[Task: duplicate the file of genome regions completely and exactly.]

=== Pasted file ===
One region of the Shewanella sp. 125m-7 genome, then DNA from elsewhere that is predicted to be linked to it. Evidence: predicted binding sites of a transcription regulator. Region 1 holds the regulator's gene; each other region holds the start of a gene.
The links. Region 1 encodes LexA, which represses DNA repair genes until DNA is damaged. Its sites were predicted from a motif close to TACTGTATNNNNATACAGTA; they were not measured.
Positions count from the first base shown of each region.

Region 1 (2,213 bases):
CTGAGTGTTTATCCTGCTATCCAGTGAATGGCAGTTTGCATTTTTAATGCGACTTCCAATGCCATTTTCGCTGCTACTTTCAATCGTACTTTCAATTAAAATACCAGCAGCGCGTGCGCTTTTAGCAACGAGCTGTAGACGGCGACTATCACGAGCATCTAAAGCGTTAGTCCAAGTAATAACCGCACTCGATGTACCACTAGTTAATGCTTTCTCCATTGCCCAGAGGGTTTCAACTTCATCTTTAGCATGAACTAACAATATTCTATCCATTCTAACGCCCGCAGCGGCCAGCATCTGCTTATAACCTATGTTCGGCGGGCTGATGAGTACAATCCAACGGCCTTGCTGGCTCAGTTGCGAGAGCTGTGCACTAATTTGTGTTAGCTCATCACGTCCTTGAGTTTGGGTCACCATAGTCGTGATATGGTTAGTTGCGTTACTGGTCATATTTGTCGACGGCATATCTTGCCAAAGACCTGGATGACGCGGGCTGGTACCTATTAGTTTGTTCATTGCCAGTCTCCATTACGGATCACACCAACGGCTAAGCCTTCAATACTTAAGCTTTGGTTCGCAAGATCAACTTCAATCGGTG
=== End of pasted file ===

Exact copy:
One region of the Shewanella sp. 125m-7 genome, then DNA from elsewhere that is predicted to be linked to it. Evidence: predicted binding sites of a transcription regulator. Region 1 holds the regulator's gene; each other region holds the start of a gene.
The links. Region 1 encodes LexA, which represses DNA repair genes until DNA is damaged. Its sites were predicted from a motif close to TACTGTATNNNNATACAGTA; they were not measured.
Positions count from the first base shown of each region.

Region 1 (2,213 bases):
CTGAGTGTTTATCCTGCTATCCAGTGAATGGCAGTTTGCATTTTTAATGCGACTTCCAATGCCATTTTCGCTGCTACTTTCAATCGTACTTTCAATTAAAATACCAGCAGCGCGTGCGCTTTTAGCAACGAGCTGTAGACGGCGACTATCACGAGCATCTAAAGCGTTAGTCCAAGTAATAACCGCACTCGATGTACCACTAGTTAATGCTTTCTCCATTGCCCAGAGGGTTTCAACTTCATCTTTAGCATGAACTAACAATATTCTATCCATTCTAACGCCCGCAGCGGCCAGCATCTGCTTATAACCTATGTTCGGCGGGCTGATGAGTACAATCCAACGGCCTTGCTGGCTCAGTTGCGAGAGCTGTGCACTAATTTGTGTTAGCTCATCACGTCCTTGAGTTTGGGTCACCATAGTCGTGATATGGTTAGTTGCGTTACTGGTCATATTTGTCGACGGCATATCTTGCCAAAGACCTGGATGACGCGGGCTGGTACCTATTAGTTTGTTCATTGCCAGTCTCCATTACGGATCACACCAACGGCTAAGCCTTCAATACTTAAGCTTTGGTTCGCAAGATCAACTTCAATCGGTG